Running Wolf

Rival tribes… 

Running Wolf is a valiant Sioux warrior. During his first raid as war chief, he captures a surprising Crow enemy—a woman! This spirited fighter is unlike any he's ever met. Her beauty and audacity are entrancing, but threaten his iron resolve… 

…rival passions

Snow Raven must focus on freeing herself, not on the man who keeps her captive. But as she falls deeper under Running Wolf's spell, she realizes he is her warrior—and she'll risk everything for him!

Excerpt from RUNNING WOLF


Running Wolf met the charge of the three mounted Crow warriors.  The forth halted at the tree line, the dapple gray horse dancing with power and nervous energy.  His gaze lingered a second.  There was something amiss about the rider.  He forced his attention back to the large Crow leading the charge on a big blue roan stallion.  The feathers in his hair spoke of his opponent's bravery.

Running Wolf lifted his lance to strike.  Today they did not carry the coup stick used to mark bravery, but weapons to kill for the Crow had invaded their territory.  His opponent lifted his convex shield, made for the thickest part of the buffalo, the hump.  Running Wolf saw the symbol of a red arrow emblazoned on the hard raw hide shield.  It was good medicine, he thought as his opponent deflected his thrusting lance and he made his own thrust.  Running Wolf twisted in his saddle to avoid the iron spear tip and lost some of his momentum.  His spear did not pierce the shield or his enemy, but slid harmlessly away.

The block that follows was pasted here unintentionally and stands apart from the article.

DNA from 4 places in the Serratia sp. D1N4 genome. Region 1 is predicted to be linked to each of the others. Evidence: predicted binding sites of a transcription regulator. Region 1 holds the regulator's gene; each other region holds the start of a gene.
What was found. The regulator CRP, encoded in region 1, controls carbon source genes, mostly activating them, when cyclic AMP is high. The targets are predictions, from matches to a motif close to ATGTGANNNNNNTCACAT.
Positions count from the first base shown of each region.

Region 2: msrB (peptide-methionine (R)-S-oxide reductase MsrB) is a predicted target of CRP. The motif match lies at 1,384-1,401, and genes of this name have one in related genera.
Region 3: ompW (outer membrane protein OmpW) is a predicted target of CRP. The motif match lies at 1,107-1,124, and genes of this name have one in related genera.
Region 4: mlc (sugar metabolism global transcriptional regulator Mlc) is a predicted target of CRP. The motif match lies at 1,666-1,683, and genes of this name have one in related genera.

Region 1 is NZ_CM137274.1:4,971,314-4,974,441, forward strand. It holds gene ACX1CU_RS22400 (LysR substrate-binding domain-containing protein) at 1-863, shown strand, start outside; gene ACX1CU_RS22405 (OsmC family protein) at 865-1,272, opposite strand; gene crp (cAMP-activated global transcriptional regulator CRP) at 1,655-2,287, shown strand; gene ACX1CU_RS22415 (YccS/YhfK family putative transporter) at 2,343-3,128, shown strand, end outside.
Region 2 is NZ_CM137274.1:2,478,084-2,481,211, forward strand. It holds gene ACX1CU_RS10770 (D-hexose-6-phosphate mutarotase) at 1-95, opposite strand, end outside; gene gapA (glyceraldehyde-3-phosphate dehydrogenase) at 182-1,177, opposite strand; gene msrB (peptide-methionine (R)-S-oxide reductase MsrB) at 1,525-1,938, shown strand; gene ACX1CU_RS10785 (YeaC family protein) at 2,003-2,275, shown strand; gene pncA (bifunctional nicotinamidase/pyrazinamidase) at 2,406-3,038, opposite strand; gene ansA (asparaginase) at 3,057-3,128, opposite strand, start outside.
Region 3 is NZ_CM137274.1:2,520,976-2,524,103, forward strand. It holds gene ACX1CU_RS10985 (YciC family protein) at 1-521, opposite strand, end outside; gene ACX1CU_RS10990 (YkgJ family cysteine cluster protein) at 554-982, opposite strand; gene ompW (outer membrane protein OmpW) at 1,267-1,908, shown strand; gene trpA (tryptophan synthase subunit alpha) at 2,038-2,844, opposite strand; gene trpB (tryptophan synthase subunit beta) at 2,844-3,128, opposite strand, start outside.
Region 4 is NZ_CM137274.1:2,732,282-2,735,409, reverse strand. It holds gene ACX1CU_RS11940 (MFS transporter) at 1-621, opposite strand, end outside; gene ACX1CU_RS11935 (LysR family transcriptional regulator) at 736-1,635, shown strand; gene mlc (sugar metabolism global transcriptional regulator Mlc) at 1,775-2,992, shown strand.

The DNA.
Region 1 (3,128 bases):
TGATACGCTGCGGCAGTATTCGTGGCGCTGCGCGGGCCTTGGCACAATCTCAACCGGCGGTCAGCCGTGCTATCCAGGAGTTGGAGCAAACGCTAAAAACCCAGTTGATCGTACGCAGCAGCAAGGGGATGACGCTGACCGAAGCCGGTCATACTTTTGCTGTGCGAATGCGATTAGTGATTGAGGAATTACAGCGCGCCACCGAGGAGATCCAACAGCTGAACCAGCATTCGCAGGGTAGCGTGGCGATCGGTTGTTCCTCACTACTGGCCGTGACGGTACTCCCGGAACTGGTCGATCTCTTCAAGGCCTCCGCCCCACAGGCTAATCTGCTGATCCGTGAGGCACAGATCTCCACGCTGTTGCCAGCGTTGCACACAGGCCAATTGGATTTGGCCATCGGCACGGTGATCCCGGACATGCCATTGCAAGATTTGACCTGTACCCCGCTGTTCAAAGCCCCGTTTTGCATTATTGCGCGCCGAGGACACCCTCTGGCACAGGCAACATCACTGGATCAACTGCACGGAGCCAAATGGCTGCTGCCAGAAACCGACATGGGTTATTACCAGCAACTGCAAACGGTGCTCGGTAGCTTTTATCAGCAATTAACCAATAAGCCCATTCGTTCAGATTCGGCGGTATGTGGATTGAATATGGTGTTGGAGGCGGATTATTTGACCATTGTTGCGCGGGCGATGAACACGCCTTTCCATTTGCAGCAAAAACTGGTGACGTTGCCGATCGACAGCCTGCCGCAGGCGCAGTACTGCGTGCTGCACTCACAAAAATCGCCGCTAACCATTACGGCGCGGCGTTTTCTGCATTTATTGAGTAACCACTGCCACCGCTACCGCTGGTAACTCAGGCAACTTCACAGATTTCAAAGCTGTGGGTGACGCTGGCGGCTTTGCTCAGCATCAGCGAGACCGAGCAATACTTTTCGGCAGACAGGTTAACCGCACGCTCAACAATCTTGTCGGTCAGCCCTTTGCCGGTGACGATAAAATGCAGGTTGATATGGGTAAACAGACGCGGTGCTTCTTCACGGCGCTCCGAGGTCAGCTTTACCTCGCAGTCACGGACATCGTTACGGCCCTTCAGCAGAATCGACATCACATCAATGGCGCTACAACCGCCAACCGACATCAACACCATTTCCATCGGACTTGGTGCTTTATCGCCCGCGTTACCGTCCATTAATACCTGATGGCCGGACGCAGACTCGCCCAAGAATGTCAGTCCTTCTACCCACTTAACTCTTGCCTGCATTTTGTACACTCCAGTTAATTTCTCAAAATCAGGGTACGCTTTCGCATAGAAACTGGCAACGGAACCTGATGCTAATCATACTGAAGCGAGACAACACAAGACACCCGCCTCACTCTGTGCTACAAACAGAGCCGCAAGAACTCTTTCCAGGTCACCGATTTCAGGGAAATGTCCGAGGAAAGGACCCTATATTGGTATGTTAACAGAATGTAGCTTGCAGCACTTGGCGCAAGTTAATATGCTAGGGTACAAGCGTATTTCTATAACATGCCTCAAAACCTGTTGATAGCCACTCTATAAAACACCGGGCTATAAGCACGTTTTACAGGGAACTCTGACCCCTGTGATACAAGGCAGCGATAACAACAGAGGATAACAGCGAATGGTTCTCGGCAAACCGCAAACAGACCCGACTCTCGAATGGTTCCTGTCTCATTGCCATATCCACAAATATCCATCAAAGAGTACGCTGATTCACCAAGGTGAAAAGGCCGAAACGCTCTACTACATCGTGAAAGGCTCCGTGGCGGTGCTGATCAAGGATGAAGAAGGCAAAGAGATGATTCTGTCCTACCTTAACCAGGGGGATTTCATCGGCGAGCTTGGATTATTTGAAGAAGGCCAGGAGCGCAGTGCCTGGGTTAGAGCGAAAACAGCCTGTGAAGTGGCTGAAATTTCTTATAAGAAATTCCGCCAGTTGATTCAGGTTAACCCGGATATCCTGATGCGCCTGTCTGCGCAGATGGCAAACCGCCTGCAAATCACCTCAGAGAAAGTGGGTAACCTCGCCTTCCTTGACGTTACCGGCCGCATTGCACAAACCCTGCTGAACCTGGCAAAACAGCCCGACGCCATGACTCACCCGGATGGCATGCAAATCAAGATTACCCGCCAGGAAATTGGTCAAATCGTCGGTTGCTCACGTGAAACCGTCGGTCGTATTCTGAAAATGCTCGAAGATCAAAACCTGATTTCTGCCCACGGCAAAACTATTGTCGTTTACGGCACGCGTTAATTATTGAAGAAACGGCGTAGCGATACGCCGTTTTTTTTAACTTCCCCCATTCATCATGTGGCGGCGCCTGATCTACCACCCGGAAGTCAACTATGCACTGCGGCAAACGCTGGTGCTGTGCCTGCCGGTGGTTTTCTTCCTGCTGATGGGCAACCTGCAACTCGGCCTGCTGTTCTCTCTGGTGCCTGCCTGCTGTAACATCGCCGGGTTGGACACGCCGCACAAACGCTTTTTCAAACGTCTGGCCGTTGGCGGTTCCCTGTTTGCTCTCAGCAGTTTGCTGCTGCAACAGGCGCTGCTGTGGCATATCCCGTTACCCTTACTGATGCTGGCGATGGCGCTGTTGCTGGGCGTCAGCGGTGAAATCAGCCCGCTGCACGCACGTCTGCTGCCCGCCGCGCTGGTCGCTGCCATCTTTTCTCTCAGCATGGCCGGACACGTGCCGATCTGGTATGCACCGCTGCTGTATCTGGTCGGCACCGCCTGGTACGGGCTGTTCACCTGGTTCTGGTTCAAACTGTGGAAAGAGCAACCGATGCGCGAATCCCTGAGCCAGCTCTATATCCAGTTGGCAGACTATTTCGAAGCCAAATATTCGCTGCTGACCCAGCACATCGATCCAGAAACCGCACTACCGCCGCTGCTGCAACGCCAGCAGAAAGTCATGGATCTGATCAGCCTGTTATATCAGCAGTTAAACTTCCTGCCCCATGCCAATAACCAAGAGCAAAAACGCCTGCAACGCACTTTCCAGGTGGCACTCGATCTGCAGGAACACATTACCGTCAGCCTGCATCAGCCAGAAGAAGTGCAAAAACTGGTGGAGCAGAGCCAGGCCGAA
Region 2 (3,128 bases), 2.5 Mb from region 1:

His men engaged the other three warriors with cries and blows.  Running Wolf wheeled to have another chance at the leader but before he made the turn he saw the warrior on the roan horse leap forward.  The Crow gave a high thready cry. 

Running Wolf completed his turn and engaged the first man, again.  This was the obvious leader.  It was not difficult for one war chief to recognize another.  His opponent shouted directions to the men on the ground who quickly fell back behind the horses. 

Running Wolf lifted his lance and thrust again, and his enemy deflected, but not quite enough for the spear tip sliced deep into his opponent's shoulder muscle, cutting a gash in the Crow's shield arm as the horses had moved past each other again.  The warrior threw his lance to the ground.  It stuck upright and quivering as he yanked his tomahawk from his breechclout and swung at Running Wolf's head.  Running Wolf flattened to his horse's back as the metal axe head whistled past him.  He straightened and swung the pole of his lance like a club, striking his foe across the back with enough force to unseat him. 

The Crow warrior did not stay down long but kept hold of his horse's mane as he fell then used the ground to vault back onto his moving horse.  He and his men dropped back to stand between Running Wolf's men and their women still fleeing for cover.  They took a defensive stance.  Retreating, delaying, giving the women time to escape.  Nearly all had disappeared into the woods.  Even those carrying small children now darted like shadows beneath the mighty pines. 

Only one old woman remained, limping along like a wounded elk before a pack of hungry wolves.  Red Hawk pursued the old Crow but for what possible reason Running Wolf could not imagine.